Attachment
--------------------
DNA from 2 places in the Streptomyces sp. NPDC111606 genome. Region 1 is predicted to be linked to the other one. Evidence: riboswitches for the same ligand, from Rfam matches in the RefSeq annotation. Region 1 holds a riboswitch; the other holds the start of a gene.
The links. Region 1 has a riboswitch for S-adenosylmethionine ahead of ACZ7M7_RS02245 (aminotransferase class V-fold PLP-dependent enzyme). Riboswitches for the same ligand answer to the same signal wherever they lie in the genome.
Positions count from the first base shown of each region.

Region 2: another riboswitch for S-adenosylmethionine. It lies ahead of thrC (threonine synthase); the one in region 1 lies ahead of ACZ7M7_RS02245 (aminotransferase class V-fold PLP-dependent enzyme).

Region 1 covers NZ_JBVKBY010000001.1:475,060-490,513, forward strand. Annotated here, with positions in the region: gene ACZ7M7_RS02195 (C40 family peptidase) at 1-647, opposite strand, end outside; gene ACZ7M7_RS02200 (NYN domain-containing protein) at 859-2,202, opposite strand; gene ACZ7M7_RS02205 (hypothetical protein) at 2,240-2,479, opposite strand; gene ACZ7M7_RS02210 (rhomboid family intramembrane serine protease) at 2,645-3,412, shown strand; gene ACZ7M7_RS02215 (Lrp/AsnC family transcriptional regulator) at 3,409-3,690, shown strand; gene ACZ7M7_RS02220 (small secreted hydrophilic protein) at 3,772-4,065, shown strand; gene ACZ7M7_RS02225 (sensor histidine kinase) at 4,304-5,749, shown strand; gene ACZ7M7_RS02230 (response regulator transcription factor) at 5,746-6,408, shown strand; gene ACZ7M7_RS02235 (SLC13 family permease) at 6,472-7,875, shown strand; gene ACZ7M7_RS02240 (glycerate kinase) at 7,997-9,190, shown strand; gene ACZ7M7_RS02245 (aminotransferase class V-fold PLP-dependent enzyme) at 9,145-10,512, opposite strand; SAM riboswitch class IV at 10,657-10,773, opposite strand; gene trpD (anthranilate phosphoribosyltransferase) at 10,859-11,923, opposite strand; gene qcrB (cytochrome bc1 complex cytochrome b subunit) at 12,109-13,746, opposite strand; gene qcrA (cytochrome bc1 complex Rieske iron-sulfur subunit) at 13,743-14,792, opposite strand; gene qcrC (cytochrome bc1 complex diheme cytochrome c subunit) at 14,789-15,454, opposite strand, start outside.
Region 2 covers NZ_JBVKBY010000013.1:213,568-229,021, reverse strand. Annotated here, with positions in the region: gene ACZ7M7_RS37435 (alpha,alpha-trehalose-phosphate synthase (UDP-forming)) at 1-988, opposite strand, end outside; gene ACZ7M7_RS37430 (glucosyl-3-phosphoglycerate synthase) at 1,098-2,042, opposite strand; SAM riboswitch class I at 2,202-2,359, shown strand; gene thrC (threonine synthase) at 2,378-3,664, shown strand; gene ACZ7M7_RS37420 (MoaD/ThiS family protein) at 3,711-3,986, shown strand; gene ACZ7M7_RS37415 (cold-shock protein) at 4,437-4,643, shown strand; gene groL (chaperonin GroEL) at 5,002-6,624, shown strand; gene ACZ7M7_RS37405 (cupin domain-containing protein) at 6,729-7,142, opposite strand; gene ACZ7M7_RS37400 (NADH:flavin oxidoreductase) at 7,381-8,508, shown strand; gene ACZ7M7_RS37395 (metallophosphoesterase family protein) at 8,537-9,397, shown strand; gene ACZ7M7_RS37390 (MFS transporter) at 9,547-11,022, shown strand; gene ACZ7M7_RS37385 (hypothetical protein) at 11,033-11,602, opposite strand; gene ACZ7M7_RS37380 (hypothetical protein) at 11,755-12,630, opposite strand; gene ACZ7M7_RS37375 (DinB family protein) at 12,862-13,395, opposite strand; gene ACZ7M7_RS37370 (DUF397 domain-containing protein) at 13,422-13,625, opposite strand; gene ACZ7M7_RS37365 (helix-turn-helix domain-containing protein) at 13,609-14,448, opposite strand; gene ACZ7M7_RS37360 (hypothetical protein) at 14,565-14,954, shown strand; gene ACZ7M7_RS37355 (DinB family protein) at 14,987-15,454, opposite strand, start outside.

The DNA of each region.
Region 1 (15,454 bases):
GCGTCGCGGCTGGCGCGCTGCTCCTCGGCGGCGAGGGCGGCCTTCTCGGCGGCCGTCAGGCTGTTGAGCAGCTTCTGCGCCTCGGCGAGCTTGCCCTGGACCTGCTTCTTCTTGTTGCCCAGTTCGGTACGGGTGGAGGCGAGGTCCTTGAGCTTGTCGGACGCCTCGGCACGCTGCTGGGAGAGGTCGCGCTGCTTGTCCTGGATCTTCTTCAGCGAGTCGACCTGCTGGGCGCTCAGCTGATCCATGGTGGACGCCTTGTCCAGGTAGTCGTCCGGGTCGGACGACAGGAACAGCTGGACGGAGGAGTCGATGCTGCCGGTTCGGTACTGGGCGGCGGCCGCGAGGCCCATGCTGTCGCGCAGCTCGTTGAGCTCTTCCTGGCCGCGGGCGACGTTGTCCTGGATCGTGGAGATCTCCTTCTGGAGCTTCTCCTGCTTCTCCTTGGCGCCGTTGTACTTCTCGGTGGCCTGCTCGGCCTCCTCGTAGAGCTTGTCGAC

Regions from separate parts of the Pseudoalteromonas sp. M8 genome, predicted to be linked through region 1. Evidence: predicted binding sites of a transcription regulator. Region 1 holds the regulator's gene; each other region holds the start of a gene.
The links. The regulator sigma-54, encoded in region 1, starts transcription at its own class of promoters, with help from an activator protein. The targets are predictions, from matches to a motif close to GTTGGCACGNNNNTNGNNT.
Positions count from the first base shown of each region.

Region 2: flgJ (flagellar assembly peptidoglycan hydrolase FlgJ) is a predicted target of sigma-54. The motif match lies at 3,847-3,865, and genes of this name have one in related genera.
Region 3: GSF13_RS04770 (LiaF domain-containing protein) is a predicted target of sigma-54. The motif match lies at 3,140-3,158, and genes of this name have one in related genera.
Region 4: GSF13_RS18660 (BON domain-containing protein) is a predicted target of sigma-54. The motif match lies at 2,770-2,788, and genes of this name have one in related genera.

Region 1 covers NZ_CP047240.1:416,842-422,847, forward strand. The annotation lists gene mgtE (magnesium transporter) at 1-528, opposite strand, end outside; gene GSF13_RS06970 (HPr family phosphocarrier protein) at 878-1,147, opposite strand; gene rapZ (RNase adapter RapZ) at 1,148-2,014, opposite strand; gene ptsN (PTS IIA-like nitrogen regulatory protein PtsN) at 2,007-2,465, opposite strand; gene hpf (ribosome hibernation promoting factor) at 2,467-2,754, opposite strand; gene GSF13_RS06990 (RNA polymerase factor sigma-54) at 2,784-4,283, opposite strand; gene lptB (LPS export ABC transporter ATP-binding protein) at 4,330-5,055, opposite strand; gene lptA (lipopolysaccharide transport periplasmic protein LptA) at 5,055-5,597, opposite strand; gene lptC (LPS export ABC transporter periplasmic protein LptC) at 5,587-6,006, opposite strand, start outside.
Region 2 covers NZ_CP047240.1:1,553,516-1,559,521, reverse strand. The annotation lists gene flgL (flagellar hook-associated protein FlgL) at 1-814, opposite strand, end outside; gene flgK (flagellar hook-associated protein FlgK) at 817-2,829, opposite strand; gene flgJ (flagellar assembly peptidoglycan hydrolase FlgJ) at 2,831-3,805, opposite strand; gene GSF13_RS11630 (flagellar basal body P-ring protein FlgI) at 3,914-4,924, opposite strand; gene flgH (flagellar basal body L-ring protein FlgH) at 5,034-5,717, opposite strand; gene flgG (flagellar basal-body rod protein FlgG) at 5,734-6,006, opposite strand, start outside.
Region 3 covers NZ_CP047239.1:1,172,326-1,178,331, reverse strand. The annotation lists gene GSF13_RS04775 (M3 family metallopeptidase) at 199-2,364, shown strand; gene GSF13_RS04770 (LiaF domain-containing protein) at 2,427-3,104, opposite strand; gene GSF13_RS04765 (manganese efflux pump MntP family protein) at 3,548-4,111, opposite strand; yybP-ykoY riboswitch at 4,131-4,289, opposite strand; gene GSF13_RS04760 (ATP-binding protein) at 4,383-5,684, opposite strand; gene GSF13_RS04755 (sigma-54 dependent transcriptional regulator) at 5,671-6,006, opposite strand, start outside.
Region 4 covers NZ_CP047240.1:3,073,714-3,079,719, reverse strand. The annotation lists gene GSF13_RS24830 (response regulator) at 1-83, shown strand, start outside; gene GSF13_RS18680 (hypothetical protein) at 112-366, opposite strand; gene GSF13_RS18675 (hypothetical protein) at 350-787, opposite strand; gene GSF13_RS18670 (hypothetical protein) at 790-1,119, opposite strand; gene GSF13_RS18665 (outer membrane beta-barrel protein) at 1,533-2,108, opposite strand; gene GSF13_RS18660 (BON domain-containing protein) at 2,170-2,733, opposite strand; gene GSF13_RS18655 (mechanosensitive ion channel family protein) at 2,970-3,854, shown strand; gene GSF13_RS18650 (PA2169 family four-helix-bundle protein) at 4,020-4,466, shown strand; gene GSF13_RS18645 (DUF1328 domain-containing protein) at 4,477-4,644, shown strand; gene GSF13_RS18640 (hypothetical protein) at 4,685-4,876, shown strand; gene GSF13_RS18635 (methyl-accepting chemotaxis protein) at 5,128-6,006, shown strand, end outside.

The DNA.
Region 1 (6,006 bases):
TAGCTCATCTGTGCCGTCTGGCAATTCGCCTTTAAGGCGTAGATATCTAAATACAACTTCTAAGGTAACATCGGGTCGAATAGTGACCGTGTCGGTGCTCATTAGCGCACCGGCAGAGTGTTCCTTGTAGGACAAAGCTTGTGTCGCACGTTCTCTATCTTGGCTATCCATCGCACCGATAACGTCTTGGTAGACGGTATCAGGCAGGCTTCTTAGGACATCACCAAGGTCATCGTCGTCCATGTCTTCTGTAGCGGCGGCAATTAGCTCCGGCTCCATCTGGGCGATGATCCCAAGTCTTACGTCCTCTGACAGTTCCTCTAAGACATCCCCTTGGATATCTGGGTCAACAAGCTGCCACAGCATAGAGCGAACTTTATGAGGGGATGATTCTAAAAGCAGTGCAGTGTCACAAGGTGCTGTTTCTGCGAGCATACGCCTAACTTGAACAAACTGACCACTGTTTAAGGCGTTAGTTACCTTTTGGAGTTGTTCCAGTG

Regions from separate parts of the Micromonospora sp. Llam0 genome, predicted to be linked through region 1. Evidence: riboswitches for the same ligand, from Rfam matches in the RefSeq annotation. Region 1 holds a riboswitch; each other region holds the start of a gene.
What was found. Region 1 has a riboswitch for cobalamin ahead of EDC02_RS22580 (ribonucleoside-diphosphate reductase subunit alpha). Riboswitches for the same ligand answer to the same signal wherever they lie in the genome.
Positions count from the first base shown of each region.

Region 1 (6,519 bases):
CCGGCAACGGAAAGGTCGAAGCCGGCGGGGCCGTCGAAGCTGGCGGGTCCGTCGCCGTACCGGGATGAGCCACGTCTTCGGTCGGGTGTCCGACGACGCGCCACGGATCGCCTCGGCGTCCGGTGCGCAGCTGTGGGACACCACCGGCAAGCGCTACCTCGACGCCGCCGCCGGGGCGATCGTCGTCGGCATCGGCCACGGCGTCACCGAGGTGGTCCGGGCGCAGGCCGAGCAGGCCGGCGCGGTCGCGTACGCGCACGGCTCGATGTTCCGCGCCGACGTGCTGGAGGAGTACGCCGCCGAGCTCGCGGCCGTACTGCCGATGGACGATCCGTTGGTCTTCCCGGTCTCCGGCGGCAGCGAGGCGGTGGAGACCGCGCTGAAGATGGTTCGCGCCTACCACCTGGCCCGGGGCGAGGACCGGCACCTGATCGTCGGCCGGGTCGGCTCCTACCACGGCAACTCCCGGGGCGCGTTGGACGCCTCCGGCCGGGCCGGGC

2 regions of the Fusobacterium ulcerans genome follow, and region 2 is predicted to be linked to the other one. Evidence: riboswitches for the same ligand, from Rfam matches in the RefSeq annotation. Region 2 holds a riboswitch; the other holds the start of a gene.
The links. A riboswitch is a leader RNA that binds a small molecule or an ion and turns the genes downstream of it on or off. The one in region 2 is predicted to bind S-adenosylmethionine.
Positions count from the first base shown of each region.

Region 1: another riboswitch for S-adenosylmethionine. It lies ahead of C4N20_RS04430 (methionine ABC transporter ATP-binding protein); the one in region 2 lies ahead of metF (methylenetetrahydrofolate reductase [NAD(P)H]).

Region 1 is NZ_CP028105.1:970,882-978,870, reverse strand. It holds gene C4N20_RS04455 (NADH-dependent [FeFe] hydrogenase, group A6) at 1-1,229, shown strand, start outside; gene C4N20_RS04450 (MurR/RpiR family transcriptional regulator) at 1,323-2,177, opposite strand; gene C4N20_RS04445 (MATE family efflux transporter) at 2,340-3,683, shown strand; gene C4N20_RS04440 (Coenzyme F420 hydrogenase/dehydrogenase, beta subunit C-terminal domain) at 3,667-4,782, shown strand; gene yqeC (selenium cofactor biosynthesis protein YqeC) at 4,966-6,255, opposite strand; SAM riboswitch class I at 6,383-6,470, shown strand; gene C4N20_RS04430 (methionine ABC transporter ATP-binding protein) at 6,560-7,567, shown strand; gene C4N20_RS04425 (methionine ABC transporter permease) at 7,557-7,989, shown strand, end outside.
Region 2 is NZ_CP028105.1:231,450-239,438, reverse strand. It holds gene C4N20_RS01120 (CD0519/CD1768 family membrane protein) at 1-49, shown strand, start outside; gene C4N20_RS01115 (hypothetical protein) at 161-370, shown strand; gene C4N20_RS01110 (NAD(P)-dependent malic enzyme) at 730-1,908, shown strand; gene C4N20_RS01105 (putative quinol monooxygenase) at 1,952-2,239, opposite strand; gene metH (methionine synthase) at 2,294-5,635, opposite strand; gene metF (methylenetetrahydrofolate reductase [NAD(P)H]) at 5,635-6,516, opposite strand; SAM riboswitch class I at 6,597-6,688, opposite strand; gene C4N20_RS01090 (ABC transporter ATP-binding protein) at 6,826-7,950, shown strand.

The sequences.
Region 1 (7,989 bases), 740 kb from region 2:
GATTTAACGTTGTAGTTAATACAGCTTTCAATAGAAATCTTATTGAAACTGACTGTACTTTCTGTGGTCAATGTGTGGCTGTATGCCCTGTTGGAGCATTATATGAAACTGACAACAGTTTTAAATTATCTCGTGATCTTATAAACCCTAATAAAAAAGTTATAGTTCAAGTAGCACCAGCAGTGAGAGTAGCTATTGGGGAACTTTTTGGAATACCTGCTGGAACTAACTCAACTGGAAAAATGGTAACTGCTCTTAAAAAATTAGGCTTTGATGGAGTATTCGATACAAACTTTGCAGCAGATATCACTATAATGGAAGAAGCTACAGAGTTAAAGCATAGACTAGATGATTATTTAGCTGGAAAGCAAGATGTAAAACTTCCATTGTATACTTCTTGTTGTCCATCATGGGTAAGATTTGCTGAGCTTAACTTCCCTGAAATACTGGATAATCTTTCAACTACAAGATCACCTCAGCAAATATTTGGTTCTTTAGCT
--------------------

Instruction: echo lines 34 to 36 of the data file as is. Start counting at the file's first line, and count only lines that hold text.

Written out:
The sequences.
Region 1 (7,989 bases), 740 kb from region 2:
GATTTAACGTTGTAGTTAATACAGCTTTCAATAGAAATCTTATTGAAACTGACTGTACTTTCTGTGGTCAATGTGTGGCTGTATGCCCTGTTGGAGCATTATATGAAACTGACAACAGTTTTAAATTATCTCGTGATCTTATAAACCCTAATAAAAAAGTTATAGTTCAAGTAGCACCAGCAGTGAGAGTAGCTATTGGGGAACTTTTTGGAATACCTGCTGGAACTAACTCAACTGGAAAAATGGTAACTGCTCTTAAAAAATTAGGCTTTGATGGAGTATTCGATACAAACTTTGCAGCAGATATCACTATAATGGAAGAAGCTACAGAGTTAAAGCATAGACTAGATGATTATTTAGCTGGAAAGCAAGATGTAAAACTTCCATTGTATACTTCTTGTTGTCCATCATGGGTAAGATTTGCTGAGCTTAACTTCCCTGAAATACTGGATAATCTTTCAACTACAAGATCACCTCAGCAAATATTTGGTTCTTTAGCT